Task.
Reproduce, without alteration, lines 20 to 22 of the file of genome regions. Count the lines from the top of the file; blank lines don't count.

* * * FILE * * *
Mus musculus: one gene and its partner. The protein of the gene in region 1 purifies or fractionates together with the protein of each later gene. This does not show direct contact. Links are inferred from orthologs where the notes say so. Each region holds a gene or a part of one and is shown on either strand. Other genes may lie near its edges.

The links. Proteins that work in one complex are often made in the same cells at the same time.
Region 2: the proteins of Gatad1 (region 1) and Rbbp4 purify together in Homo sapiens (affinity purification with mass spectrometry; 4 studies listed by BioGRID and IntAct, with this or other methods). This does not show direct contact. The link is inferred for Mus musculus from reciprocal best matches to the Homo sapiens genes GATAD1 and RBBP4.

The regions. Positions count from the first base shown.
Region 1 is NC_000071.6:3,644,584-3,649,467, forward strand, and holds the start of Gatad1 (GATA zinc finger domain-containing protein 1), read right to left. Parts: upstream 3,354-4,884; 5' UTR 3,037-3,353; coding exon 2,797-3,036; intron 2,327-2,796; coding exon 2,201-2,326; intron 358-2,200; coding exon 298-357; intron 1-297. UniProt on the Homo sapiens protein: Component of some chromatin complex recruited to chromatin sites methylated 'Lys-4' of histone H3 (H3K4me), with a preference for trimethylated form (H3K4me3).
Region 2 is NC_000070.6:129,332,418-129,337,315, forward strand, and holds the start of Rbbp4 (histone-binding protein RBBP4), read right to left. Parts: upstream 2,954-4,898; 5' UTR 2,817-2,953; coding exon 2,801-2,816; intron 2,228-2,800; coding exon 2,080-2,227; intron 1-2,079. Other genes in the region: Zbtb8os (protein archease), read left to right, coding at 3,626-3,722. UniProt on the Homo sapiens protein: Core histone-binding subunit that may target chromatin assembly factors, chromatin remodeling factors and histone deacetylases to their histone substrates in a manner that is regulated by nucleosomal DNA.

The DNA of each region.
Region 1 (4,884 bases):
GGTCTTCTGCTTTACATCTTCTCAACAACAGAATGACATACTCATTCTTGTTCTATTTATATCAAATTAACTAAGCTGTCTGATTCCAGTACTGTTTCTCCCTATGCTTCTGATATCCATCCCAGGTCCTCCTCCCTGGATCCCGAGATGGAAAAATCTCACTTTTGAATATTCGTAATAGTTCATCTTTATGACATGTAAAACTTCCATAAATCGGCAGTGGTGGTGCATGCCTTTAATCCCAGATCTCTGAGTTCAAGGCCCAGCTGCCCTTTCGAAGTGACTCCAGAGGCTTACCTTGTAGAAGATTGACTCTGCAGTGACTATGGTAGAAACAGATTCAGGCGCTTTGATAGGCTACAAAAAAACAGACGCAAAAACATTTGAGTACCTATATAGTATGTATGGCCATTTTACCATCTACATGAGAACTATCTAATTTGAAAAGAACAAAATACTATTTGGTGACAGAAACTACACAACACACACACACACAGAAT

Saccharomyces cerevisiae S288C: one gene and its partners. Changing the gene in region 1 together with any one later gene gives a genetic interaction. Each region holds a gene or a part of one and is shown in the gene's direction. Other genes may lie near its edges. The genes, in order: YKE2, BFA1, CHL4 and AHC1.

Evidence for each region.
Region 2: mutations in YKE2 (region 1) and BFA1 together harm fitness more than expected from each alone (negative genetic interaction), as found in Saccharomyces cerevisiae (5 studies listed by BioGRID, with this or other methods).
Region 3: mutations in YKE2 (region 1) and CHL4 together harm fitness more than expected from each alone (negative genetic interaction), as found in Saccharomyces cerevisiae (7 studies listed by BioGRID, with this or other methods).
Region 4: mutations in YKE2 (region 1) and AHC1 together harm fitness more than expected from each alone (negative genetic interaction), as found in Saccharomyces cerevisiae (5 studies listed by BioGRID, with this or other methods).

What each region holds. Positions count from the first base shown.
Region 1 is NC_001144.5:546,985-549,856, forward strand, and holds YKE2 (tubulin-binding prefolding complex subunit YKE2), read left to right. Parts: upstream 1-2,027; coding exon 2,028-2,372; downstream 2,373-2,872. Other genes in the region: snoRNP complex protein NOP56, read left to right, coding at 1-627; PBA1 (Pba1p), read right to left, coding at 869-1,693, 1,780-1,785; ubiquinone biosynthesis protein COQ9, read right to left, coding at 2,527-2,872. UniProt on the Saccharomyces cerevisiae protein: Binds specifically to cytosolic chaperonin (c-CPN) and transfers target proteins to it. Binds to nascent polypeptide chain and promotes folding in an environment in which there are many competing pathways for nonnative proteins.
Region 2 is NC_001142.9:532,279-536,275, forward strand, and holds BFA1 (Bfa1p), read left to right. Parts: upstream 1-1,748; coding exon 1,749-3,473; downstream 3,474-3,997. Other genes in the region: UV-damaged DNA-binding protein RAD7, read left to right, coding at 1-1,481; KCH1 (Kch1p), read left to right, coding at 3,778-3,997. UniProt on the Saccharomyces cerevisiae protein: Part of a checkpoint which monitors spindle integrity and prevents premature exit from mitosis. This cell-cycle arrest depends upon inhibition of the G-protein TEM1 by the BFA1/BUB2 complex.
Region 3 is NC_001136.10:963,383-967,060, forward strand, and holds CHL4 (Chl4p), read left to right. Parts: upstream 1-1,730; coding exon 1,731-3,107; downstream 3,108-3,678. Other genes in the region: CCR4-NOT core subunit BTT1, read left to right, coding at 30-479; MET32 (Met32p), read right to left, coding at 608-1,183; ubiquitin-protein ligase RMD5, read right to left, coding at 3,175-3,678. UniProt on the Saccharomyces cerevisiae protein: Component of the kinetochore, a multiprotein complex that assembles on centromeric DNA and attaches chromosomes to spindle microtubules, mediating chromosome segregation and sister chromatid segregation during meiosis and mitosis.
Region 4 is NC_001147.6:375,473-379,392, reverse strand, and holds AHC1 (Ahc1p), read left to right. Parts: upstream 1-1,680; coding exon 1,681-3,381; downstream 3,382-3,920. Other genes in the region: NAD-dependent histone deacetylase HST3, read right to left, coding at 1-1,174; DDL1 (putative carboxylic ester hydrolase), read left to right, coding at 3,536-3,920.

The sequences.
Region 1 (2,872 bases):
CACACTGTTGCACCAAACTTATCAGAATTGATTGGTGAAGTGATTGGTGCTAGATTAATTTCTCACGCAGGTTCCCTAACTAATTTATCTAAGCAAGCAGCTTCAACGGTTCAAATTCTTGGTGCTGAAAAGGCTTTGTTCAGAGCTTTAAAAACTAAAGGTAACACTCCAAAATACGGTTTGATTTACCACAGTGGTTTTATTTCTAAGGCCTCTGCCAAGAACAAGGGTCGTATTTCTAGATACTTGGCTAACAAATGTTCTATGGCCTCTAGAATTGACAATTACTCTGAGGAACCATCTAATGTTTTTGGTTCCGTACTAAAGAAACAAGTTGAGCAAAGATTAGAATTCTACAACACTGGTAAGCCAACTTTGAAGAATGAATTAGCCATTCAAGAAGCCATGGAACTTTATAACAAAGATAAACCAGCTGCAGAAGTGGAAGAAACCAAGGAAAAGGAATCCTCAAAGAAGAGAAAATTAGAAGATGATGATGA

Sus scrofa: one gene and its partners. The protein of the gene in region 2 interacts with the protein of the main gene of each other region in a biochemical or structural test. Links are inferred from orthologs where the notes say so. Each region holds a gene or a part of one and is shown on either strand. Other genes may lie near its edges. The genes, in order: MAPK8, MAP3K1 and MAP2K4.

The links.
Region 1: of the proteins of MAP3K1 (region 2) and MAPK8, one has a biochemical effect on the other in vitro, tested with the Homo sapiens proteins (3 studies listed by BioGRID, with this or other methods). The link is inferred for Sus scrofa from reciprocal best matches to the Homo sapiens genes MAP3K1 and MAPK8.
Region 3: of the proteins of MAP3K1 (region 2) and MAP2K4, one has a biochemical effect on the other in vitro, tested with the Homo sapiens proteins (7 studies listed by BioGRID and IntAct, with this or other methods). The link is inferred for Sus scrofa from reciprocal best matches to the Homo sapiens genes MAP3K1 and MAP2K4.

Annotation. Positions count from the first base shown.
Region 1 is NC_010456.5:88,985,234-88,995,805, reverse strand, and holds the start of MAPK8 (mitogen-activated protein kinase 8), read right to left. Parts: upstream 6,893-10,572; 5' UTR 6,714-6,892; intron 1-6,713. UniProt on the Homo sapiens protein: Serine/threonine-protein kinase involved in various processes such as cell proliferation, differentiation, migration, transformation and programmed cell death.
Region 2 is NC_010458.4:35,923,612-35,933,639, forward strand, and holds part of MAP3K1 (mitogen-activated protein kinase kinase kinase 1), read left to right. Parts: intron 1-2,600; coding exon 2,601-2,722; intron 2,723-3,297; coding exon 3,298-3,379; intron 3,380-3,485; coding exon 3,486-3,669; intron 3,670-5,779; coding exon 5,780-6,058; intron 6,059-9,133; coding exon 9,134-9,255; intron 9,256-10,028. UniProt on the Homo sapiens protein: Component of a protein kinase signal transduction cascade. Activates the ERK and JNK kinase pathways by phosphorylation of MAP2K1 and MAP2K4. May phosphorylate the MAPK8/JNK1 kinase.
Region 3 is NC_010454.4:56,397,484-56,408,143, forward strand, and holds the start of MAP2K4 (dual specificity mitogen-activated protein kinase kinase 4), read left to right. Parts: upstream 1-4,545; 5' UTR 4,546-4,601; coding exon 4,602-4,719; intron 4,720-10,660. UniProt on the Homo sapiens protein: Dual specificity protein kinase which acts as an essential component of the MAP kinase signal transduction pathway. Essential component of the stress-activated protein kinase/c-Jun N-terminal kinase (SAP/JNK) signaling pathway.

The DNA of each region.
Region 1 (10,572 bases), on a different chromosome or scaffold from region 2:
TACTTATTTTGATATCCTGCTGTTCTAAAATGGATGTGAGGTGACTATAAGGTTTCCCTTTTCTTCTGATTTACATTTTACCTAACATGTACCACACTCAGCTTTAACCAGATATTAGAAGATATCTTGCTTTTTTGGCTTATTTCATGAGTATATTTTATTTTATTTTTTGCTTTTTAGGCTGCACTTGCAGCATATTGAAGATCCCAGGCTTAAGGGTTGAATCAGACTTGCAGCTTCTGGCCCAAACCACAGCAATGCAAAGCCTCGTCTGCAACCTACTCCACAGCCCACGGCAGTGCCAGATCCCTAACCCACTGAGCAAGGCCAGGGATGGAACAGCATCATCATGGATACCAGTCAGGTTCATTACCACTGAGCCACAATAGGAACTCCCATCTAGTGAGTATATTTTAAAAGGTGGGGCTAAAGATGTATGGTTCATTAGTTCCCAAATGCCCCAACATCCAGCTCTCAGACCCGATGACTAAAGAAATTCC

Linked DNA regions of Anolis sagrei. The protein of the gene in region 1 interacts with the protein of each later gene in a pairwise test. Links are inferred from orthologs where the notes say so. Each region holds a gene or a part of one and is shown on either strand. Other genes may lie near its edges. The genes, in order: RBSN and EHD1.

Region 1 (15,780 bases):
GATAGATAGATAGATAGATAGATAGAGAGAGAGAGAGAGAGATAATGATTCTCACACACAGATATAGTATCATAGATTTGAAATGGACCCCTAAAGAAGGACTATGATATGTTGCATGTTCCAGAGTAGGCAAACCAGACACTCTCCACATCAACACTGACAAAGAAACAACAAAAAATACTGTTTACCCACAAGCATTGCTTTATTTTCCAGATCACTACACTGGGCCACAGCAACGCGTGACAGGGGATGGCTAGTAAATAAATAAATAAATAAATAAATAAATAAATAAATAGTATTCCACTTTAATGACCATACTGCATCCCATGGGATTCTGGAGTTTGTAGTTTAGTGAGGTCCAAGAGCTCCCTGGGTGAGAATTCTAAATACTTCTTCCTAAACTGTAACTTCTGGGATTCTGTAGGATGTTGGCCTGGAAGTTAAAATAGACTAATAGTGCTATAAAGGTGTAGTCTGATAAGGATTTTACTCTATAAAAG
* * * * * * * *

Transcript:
The sequences.
Region 1 (2,872 bases):
CACACTGTTGCACCAAACTTATCAGAATTGATTGGTGAAGTGATTGGTGCTAGATTAATTTCTCACGCAGGTTCCCTAACTAATTTATCTAAGCAAGCAGCTTCAACGGTTCAAATTCTTGGTGCTGAAAAGGCTTTGTTCAGAGCTTTAAAAACTAAAGGTAACACTCCAAAATACGGTTTGATTTACCACAGTGGTTTTATTTCTAAGGCCTCTGCCAAGAACAAGGGTCGTATTTCTAGATACTTGGCTAACAAATGTTCTATGGCCTCTAGAATTGACAATTACTCTGAGGAACCATCTAATGTTTTTGGTTCCGTACTAAAGAAACAAGTTGAGCAAAGATTAGAATTCTACAACACTGGTAAGCCAACTTTGAAGAATGAATTAGCCATTCAAGAAGCCATGGAACTTTATAACAAAGATAAACCAGCTGCAGAAGTGGAAGAAACCAAGGAAAAGGAATCCTCAAAGAAGAGAAAATTAGAAGATGATGATGA